Few tech companies have endured a year like Facebook did in 2018.
Certainly the social network hadn't. While questions about Facebook's handling of user data had been a topic of conversation among privacy advocates for years, the company endured what seemed like a different scandal each week.
And for all of them, Mark Zuckerberg, the co-founder, chief executive and public face of the company, was pushed for answers. Zuckerberg, who is also chairman of the company's board of directors, exercises near-total control of the company that has made him one of the richest people in the world.
Facebook's brutal year can be seen in part through that net worth. Using data from Bloomberg's "Billionaires Index," we've included charts showing Zuckerberg's net worth alongside a timeline of some of Facebook's biggest issues of 2018.
What kind of swing did Zuckerberg's wallet see in 2018? He started the year worth around $73 billion, hit a precipitous height of more than $86 billion, and now sits around $53 billion. He's going to be just fine.
The future of Facebook's core social network? That's up for some debate.
January to March
- Jan. 4: Zuckerberg posts his New Year's resolution, stating that his "personal challenge" would be focused on fixing Facebook's issues: abuse and hate, state-based misinformation and election interference, and making sure time on Facebook is "well spent."
- Feb. 12: A German court finds that Facebook failed to ask people if it could collect their data for advertising purposes, violating the country's data privacy laws.
- Feb. 16: A Belgian court rules that Facebook had broken privacy laws by tracking people on third-party sites.
- March 19: The Cambridge Analytica data scandal breaks, a story that kickstarts broader concern about what kind of access to use data Facebook gave to other companies and apps.
- March 26: The Federal Trade Commission says its is opening an investigation into Facebook's privacy practices. Facebook stock takes a hit.
April to June
- April 4: Facebook reveals 87 million people may have had their data "improperly shared" with Cambridge Analytica.
- April 10: Zuckerberg testifies before Congress for 4 hours and 54 minutes.
- April 30: WhatsApp co-founder Jan Koum leaves after fighting its parent company, Facebook, over data privacy, encryption and the app's business model.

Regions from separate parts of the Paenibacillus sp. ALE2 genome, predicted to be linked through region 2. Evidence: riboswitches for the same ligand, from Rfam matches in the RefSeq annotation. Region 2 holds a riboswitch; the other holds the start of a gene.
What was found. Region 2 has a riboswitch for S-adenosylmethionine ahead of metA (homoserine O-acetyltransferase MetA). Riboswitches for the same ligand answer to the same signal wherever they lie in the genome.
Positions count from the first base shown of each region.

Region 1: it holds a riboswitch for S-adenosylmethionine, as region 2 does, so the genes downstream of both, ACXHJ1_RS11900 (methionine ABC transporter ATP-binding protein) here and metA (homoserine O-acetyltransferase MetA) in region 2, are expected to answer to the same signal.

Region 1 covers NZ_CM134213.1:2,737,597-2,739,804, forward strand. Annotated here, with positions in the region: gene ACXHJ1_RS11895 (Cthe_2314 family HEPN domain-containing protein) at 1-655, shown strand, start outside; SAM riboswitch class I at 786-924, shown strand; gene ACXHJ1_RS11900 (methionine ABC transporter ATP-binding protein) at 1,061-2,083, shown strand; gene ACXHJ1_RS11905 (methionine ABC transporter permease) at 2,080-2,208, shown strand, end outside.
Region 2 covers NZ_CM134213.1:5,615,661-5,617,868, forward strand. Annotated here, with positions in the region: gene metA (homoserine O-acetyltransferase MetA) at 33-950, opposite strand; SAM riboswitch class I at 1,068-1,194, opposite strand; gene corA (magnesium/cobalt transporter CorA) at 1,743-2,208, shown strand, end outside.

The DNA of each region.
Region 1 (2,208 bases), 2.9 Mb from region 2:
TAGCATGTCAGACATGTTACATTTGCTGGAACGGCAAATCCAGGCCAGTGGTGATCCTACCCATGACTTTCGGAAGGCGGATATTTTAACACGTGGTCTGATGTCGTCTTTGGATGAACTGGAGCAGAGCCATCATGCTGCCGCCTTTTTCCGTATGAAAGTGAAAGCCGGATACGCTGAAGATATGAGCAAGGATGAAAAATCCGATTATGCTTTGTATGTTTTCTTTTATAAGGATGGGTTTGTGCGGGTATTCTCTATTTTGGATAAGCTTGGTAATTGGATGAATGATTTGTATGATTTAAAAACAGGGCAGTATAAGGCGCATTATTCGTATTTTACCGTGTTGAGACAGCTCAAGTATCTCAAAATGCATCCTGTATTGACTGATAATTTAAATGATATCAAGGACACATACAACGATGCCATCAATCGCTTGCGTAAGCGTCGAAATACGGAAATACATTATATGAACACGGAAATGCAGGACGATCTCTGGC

- May 22: Zuckerberg is grilled by E.U. lawmakers over data policies. The lawmakers publicly remark that they are unsatisfied with his answers.
- June 3-4: E.U. and U.S. politicians press Facebook on the access that hardware manufacturers had to user data. Rep. David Cicilline, D-R.I., says that Zuckerberg may have lied to Congress about user control of data access.
- June 7: Facebook says a software bug may have revealed the posts of up to 14 million users.
July to September
- July 2: Facebook confirms that it's under investigation by the FBI, SEC, FTC and the Department of Justice over the Cambridge Analytica scandal.
- July 26: Facebook stock plummets on disappointing second quarter earnings.
- Aug. 17: The Housing and Urban Development department files a complaint against Facebook for allowing housing discrimination through targeted ads.
- Sept. 24: Instagram's founders leave after clashes with Zuckerberg.
- Sept. 26: In an interview with Forbes, WhatsApp co-founded Brian Acton calls himself a sellout for selling his company to Facebook.
- Sept. 28 Facebook announces a security flaw that allowed an unknown party to take over almost 50 million accounts.
October to December
- Oct. 12: Facebook updates that the security flaw allowed hackers to see personal info of 14 million people.
- Oct. 25: The U.K. Information Commissioner's Office (ICO) fines Facebook £500,000, or about $645,000, the highest punishment it can dish out for a data breach.
- Nov. 14: The New York Times publishes an extensive piece about Facebook's efforts to "delay, deny and deflect" inquiries about its handling of foreign election interference, including that Sheryl Sandberg, chief operating officer, was involved in efforts to retaliate against critics.
- Nov. 16: Four U.S. senators ask Zuckerberg in a letter whether his company had hired a firm to collect and disseminate information about Facebook critics, including elected officials.
- Nov. 27: Lawmakers from nine countries tear into Zuckerberg for failing to attend an international committee hearing on misinformation.
- Nov. 27: A former Facebook manager publicly accuses Facebook of having a “black people problem."
- Dec. 5: A U.K. lawmaker releases internal Facebook emails that highlight the company's aggressive tactics.
- Dec. 14: Facebook apologizes after a security flaw exposes unpublished photos to app developers.
On Friday, Zuckerberg posted about what the company has done to meet his 2018 goals. The post lays out the company's efforts to develop technology and add staff to prevent election interference, moderate content and make sure people are using their security settings.
"I've learned a lot from focusing on these issues and we still have a lot of work ahead," Zuckerberg wrote.
Left unsaid is that Zuckerberg now faces significant calls to relinquish some power at Facebook — calls he has resisted. That decision — and the future of Facebook — is ultimately up to him.
But after a particularly brutal 2018, Zuckerberg will run Facebook under more scrutiny than ever. Facebook may be watching its users, but its users are now watching Facebook.